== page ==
Opera Superstar Joyce DiDonato Offers Guidance to UMKC Conservatory Student
“Choose every note; choose every syllable. Make it come alive!” the superstar soprano said to the gifted young baritone.
The soprano was internationally acclaimed opera star Joyce DiDonato. The young pupil was Chris Carr, a master of Music Performance student at the University of Missouri-Kansas City Conservatory of Music and Dance.
The scene: a Master Class for gifted young performers, conducted by DiDonato at the Kauffman Center for the Performing Arts in Downtown Kansas City. The class was part of the Inside Music Series sponsored by the Kansas City Symphony.
For the class, Carr and two other students performed arias from classic operas while DiDonato offered advice and critiques. Carr chose the “Largo al Factotum” from Rossini’s Barber of Seville.
DiDonato smiled and nodded through Carr’s initial performance of the aria. Afterward, she provided Carr with insights into the character of Figaro and the value of a “less is more” approach to conveying the character’s personality.
“Don’t waste a single gesture,” she advised. “I’d rather see you do fewer gestures and make them sharper. This is scarier. It’s a little more difficult to stand still. So when you do a gesture, really do it.”
As she did with the other two students, DiDonato talked about the difference between technical proficiency and vocal talent, and true artistry.
“This is where you cross the bridge from being a student to being an artist,” she said earlier, urging another student to show more emotion. “Show us why this aria has to be sung.”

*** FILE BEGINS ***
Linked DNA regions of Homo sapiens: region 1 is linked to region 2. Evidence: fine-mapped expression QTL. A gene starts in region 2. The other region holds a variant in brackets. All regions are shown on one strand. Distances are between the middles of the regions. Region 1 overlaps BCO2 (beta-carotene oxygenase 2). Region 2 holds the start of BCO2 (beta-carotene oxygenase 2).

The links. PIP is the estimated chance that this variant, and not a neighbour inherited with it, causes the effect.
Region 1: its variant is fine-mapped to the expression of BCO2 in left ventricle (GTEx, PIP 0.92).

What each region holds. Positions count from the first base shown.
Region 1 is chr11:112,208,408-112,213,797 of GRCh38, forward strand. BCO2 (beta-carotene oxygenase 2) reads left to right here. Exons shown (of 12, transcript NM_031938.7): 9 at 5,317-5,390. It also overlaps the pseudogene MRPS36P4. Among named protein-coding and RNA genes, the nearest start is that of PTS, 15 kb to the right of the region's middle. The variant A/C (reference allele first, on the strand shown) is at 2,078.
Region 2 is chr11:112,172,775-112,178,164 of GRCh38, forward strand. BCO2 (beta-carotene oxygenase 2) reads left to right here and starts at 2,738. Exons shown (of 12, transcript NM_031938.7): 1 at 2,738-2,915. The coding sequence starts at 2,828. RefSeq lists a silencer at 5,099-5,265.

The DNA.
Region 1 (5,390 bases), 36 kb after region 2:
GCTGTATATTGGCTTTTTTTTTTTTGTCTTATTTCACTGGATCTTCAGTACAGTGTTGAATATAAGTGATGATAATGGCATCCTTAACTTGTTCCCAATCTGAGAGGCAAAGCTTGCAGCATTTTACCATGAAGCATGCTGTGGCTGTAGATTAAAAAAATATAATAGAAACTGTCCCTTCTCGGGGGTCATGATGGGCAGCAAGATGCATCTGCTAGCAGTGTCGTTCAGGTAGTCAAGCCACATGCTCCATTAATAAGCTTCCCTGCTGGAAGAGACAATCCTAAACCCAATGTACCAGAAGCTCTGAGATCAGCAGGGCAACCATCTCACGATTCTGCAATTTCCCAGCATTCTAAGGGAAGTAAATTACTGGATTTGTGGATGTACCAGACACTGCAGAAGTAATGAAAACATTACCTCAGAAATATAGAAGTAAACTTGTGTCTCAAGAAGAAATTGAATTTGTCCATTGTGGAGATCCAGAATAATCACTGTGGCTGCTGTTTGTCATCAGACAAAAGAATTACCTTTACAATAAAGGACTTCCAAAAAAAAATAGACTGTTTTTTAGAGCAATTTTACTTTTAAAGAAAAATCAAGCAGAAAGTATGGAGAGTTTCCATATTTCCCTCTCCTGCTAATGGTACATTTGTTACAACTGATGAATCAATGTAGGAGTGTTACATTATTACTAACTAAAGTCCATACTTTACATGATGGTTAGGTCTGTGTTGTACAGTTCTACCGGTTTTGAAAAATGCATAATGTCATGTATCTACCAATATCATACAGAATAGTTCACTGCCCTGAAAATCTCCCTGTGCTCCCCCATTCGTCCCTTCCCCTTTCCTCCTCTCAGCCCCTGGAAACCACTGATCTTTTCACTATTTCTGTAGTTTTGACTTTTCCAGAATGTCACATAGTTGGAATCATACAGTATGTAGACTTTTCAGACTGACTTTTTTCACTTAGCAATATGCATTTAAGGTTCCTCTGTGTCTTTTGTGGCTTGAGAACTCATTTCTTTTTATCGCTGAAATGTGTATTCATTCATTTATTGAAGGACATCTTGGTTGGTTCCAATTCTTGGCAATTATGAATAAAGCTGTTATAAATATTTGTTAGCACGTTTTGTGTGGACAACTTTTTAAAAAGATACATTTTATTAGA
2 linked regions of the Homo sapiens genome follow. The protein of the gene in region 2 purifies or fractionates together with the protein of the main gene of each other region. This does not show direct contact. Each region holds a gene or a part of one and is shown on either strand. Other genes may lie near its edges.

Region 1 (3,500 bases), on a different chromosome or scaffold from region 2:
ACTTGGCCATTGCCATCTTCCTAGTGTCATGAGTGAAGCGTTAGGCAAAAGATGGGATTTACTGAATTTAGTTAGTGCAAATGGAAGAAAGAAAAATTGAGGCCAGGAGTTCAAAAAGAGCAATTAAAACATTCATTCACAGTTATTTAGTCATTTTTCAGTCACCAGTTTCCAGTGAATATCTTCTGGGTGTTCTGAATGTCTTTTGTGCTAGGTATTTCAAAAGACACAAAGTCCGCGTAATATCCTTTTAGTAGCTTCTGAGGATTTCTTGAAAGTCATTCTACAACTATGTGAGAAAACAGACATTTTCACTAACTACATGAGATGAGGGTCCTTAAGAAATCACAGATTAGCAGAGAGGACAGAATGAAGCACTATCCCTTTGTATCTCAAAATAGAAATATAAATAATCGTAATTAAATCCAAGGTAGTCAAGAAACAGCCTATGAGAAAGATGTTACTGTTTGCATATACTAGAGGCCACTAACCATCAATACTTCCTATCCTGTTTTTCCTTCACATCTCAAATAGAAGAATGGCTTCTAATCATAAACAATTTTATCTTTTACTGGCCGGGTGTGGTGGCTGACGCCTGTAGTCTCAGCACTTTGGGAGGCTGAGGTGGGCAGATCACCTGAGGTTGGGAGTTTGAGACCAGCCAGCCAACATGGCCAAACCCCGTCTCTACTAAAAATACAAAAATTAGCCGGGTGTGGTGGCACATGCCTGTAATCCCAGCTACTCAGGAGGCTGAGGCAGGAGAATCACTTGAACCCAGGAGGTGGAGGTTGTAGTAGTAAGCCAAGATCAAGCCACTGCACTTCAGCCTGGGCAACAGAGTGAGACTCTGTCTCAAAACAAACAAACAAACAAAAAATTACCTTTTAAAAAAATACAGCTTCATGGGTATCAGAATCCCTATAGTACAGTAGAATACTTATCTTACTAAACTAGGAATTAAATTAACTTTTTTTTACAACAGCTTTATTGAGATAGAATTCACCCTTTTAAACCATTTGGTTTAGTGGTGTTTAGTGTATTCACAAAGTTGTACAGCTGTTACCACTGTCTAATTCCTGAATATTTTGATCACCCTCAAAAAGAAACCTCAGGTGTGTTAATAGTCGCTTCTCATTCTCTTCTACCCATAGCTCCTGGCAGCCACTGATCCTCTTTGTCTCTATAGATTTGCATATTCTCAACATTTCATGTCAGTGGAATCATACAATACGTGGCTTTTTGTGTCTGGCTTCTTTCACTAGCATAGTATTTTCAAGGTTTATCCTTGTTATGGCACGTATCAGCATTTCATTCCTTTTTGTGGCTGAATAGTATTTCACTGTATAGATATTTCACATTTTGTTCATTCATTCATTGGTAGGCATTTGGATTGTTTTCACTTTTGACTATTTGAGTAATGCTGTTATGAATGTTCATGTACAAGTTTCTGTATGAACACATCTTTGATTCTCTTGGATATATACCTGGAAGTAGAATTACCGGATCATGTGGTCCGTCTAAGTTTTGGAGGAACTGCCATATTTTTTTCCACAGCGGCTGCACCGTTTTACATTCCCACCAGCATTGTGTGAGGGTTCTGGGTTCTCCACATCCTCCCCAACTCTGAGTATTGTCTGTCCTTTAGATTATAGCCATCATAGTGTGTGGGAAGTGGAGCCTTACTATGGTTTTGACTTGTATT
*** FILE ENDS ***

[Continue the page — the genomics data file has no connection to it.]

With Carr, she urged him to experiment more with different approaches to conveying emotion. “See what you can do with just your eyes, or just one hand,” she said. She urged Carr to convey emotion with his voice as well as his body. “If people know where you’re going with it, they won’t listen. I’m not asking you to distort it, but make it fresh.”
The Master Class opportunity for Carr came just two months after a similar opportunity for another UMKC Conservatory student,Wei Shen, who participated in a Master Class at the Kauffman Center with virtuoso cellist Yo-Yo Ma (read story here).
UMKC’s situation as an urban campus in the heart of a major city is critical to creating such opportunities, which only arise at an urban campus with access to a major performing venue of the caliber of the Kauffman Center.
Such opportunities would be expected to increase if the proposal for a new UMKC Downtown Campus for the Arts comes to fruition.
Vinson Cole, professor of voice at the Conservatory and Carr’s primary teacher, said many classical music artists are eager to work with young people when opportunities occur as they travel to major performing venues.
“You want to be able to give back to a certain extent, to further a young singer’s knowledge, to give what you have been given,” Cole said. “If you don’t give it back, it’s going to just stop. Classical musicians see themselves as part of a continuum, something that is being passed along from one generation to the next.”
Before the class began, Carr said he was extremely grateful for the opportunity.
“Joyce is a spectacular artist and has she is very important in the opera field,” he said. “Hearing feedback from someone with her experience and knowledge of the field is a great opportunity for me. The more opinions you get the more you learn.”
UMKC recently hired Helix Architecture + Design, Integra Realty Services and HGA Architects and Engineers to complete a feasibility study for a downtown UMKC Arts Campus. One of the “Big 5” ideas championed by the Greater Kansas City Chamber of Commerce, the UMKC Arts Campus plan would relocate the Conservatory of Music and Dance, UMKC Theatre and other arts programs to a new downtown location, reinforcing the university’s missions to advance urban engagement and excel in the visual and performing arts. The UMKC Arts Campus could bring as many 1,000 students, faculty and staff downtown each week.
If the feasibility study proves the UMKC Arts Campus to be a worthwhile investment, the preliminary goal is to raise between $50-80 million for the move. Funding will rely almost exclusively on local revenue streams.